The interesting part is to consider the folks who are fighting the sex toy ban.  My wild guess, which may be off the mark, is that this is not a bunch of Christian conservative Republicans.  My guess is that these folks are probably a bit left of center, and further, that many of them accept and support the notion that the government has every right to regulate dirty old commerce, but no right to regulate one's "private life."  Well, maybe now it will be clearer, at least to some, how dangerous this distinction is.   As a parting note, it has been two years now since we saw the irony of left-leaning members of the Supreme Court overrule state laws allowing medical marijuana use based on the commerce clause.

Government Thugs

Rad Geek has three awful stories of petty little thugs hired by government schools to harass and intimidate students.  At least one of these stories has racial overtones, but it would be a mistake to ascribe these actions merely to prejudice.  This is what inevitably happens when government employees are given carte blanch to exercise cohesive power.

In the first story, a 13-year-old girl was asked to strip naked because school security thugs has "reliable" information that she had an ibuprofen tablet - basically a freaking aspirin.

In the second story, security officers quiz high school girls about whether they are having their period to see if it is OK that they are carrying a small purse.

In story number three, a fifteen-year-old girl was tackled by security officers, forced down on a table, and had her wrist broken in an arm lock.  Later she was arrested and charged with assault.  All because she failed to fully clean up a piece of cake she dropped on the floor. 


In the same incident, two onlookers were attacked, tackled, handcuffed, and arrested for photographing and video-taping the incident.  This is what you get for trying to record video of government employees at work:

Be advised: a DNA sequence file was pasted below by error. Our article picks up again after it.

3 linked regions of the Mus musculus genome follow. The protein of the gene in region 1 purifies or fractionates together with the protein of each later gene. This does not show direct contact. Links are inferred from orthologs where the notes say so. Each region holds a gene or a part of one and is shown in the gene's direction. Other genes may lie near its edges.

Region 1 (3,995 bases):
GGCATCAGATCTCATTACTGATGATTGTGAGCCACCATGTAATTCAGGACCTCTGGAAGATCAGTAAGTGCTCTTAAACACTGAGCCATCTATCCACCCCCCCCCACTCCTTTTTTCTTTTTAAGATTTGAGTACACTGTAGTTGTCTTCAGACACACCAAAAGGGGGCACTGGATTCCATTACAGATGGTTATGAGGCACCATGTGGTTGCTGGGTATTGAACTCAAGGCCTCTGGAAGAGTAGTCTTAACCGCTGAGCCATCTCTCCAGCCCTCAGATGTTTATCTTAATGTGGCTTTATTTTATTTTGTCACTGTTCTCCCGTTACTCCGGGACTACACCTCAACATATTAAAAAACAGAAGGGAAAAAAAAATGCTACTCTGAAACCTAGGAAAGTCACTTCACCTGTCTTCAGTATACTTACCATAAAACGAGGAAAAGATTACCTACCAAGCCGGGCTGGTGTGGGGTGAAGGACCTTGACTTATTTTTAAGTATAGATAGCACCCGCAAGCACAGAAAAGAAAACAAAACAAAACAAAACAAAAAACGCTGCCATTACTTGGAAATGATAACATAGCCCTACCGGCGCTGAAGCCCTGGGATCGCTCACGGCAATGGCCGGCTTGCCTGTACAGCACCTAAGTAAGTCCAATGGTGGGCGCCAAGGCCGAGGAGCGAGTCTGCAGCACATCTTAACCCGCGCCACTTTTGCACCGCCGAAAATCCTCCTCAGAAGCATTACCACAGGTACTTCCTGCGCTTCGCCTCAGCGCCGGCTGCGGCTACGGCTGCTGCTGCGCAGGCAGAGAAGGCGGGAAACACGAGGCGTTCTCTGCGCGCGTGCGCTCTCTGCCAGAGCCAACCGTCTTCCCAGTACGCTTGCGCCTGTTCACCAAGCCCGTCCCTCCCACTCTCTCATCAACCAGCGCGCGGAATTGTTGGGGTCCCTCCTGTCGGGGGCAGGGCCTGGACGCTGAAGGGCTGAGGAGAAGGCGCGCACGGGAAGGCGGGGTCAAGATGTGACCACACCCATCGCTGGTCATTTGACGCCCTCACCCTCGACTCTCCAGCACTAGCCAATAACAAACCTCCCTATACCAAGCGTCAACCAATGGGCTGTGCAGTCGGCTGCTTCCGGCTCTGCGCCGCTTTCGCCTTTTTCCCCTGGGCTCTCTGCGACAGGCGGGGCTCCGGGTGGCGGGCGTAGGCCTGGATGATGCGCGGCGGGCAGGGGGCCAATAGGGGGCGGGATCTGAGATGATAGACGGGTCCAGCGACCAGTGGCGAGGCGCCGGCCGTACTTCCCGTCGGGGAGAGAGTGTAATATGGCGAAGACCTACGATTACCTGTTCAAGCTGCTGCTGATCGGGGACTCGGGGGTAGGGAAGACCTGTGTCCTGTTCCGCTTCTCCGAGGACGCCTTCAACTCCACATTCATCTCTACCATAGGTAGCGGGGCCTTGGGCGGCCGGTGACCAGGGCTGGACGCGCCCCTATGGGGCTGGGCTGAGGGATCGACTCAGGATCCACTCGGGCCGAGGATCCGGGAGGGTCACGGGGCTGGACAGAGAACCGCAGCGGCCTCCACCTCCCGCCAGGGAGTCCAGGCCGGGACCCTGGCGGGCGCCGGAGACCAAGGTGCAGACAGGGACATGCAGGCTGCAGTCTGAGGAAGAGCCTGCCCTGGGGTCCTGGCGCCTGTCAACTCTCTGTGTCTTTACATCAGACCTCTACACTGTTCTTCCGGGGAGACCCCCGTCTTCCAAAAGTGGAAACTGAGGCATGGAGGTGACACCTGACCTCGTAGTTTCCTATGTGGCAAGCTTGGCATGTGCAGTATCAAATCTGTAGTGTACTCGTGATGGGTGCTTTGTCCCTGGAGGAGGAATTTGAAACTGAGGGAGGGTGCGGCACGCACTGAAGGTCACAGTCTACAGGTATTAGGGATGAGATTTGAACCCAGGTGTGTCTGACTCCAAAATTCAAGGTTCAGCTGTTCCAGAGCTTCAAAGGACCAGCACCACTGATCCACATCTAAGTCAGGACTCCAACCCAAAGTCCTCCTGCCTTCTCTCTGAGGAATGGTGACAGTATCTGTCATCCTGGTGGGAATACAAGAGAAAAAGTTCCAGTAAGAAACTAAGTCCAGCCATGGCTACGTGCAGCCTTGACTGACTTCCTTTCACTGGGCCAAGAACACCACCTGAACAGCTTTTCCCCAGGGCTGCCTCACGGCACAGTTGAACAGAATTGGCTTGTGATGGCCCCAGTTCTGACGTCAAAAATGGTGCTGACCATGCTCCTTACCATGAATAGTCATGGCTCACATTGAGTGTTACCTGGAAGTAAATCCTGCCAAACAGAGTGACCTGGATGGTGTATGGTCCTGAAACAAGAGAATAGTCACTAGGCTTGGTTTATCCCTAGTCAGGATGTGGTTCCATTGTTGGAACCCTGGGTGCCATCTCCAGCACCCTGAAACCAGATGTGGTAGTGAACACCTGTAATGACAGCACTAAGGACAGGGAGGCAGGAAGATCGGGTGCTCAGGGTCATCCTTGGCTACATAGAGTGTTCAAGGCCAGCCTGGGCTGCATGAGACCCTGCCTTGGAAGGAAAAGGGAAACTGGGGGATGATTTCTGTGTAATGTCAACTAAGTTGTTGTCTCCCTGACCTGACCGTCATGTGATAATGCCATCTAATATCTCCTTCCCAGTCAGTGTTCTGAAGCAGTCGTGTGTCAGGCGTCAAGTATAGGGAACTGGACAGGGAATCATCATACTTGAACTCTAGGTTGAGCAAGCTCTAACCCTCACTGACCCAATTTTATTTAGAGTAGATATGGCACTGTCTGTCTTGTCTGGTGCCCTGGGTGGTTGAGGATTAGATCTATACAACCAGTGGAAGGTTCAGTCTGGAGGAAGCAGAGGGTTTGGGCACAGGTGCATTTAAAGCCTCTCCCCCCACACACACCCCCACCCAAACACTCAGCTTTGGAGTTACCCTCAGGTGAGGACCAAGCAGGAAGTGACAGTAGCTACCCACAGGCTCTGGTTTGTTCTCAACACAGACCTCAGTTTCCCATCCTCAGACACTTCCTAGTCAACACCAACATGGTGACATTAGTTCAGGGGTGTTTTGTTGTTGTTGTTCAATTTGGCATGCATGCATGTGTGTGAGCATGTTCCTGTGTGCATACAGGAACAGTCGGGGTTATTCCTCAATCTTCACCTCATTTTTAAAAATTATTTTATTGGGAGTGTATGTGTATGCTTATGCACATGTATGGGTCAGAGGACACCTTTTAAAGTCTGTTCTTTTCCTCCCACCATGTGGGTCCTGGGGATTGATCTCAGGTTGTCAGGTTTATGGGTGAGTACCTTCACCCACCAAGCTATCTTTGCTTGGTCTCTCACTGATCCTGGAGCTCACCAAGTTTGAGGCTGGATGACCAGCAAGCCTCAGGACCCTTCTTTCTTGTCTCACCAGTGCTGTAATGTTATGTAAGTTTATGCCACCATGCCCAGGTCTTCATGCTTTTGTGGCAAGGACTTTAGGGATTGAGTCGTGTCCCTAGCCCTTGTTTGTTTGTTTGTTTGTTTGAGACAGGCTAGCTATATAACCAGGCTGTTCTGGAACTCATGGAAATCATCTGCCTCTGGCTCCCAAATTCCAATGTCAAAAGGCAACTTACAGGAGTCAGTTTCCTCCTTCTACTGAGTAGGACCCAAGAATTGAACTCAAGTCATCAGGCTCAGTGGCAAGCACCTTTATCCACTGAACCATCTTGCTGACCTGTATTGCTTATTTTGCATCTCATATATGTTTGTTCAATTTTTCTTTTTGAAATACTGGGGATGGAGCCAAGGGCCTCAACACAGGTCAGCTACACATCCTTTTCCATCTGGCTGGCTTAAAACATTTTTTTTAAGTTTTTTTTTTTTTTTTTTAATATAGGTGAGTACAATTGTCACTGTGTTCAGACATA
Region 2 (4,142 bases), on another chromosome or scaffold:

Twenty years ago, when I would have called myself a conservative instead of a libertarian as I do today, I probably would have said, "Oh, there are probably two sides of the story.  He probably provoked them."  I am embarrassed to admit it, but that might have been my reaction.  But watch the video that is linked from Rad Geeks post.  What could he have possibly done to warrant this?  You can see in the video he was just circling the security guards filming them until one pointed at him, the other came at him, and then this.  This boy was led from the school in handcuffs and spent the night in jail.  Sick.

Hat tip Catallarchy.

Dispatches from Zimbabwe

Here are a few scenes from Zimbabwe, stitched together form several posts by Cathy Buckle.  For all of those who support Hugo Chavez, and there are a surprising number in this country, this is exactly where Venezuela would be in a year if it wasn't for its oil.  And it may get there none-the-less (hat tip Q&O):

After three months of price controls the food situation in the country is
perilous and even those who were able to stock their pantries and cupboards are
now in trouble. In a main supermarket in my home town this week there was air
freshener, window cleaner, some vegetables, Indonesian toothpaste and imported
cornflakes from South Africa - one single packet costing more than half of a
teachers monthly salary.  There was also milk being sold from a bulk tank to